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System Administrators and others who manage large amounts of data would benefit from using RAID technology. Primary reasons to deploy RAID include:

  • Enhances speed
  • Increases storage capacity using a single virtual disk
  • Minimizes data loss from disk failure
  • RAID layout and level online conversion

21.2. RAID types

There are three possible RAID approaches: Firmware RAID, Hardware RAID, and Software RAID.

Firmware RAID

Firmware RAID , also known as ATARAID, is a type of software RAID where the RAID sets can be configured using a firmware-based menu. The firmware used by this type of RAID also hooks into the BIOS, allowing you to boot from its RAID sets. Different vendors use different on-disk metadata formats to mark the RAID set members. The Intel Matrix RAID is a good example of a firmware RAID system.

Hardware RAID

The hardware-based array manages the RAID subsystem independently from the host. It may present multiple devices per RAID array to the host.

Hardware RAID devices may be internal or external to the system. Internal devices commonly consisting of a specialized controller card that handles the RAID tasks transparently to the operating system. External devices commonly connect to the system via SCSI, Fibre Channel, iSCSI, InfiniBand, or other high speed network interconnect and present volumes such as logical units to the system.

RAID controller cards function like a SCSI controller to the operating system, and handle all the actual drive communications. The user plugs the drives into the RAID controller (just like a normal SCSI controller) and then adds them to the RAID controller’s configuration. The operating system will not be able to tell the difference.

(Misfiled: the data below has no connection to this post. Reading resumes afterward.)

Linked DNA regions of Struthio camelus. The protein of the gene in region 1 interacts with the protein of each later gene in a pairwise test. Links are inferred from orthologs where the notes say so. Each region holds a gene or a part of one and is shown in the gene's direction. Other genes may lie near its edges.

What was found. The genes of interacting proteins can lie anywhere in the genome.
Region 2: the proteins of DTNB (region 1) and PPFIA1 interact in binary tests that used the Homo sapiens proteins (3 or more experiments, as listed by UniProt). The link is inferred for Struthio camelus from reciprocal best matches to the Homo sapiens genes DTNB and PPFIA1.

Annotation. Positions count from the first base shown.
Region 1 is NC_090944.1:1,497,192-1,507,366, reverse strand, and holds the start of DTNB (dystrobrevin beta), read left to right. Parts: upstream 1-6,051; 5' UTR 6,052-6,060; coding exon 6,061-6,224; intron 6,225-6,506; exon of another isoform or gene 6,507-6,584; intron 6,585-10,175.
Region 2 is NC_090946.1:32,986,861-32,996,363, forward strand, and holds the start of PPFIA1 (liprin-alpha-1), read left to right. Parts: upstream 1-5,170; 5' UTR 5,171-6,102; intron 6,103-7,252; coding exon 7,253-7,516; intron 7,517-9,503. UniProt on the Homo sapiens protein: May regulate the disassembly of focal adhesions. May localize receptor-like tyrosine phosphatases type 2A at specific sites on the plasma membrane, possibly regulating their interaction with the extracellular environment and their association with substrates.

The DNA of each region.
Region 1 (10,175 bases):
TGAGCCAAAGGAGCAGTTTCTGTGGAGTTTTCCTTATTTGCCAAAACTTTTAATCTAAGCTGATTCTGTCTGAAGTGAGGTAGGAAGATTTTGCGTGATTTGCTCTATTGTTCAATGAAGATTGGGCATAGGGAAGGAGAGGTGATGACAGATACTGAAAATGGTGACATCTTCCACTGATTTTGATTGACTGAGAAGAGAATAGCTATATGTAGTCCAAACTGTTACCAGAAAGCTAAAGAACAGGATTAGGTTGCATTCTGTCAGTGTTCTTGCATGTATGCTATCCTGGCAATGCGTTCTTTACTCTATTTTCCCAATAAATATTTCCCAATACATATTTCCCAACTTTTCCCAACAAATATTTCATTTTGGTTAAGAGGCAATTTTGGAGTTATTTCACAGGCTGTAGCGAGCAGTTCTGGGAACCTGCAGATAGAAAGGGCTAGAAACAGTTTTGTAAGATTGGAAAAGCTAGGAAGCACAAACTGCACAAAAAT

Software RAID

Software RAID implements the various RAID levels in the kernel block device code. It offers the cheapest possible solution, as expensive disk controller cards or hot-swap chassis [1] are not required. Software RAID also works with any block storage which are supported by the Linux kernel, such as SATA , SCSI , and NVMe . With today’s faster CPUs, Software RAID also generally outperforms Hardware RAID, unless you use high-end storage devices.

The Linux kernel contains a multiple device (MD) driver that allows the RAID solution to be completely hardware independent. The performance of a software-based array depends on the server CPU performance and load.

Key features of the Linux software RAID stack:

  • Multithreaded design
  • Portability of arrays between Linux machines without reconstruction
  • Backgrounded array reconstruction using idle system resources
  • Hot-swappable drive support
  • Automatic CPU detection to take advantage of certain CPU features such as streaming Single Instruction Multiple Data (SIMD) support
  • Automatic correction of bad sectors on disks in an array
  • Regular consistency checks of RAID data to ensure the health of the array
  • Proactive monitoring of arrays with email alerts sent to a designated email address on important events

Write-intent bitmaps which drastically increase the speed of resync events by allowing the kernel to know precisely which portions of a disk need to be resynced instead of having to resync the entire array after a system crash

Note that resync is a process to synchronize the data over the devices in the existing RAID to achieve redundancy

  • Resync checkpointing so that if you reboot your computer during a resync, at startup the resync will pick up where it left off and not start all over again
  • The ability to change parameters of the array after installation, which is called reshaping . For example, you can grow a 4-disk RAID5 array to a 5-disk RAID5 array when you have a new device to add. This grow operation is done live and does not require you to reinstall on the new array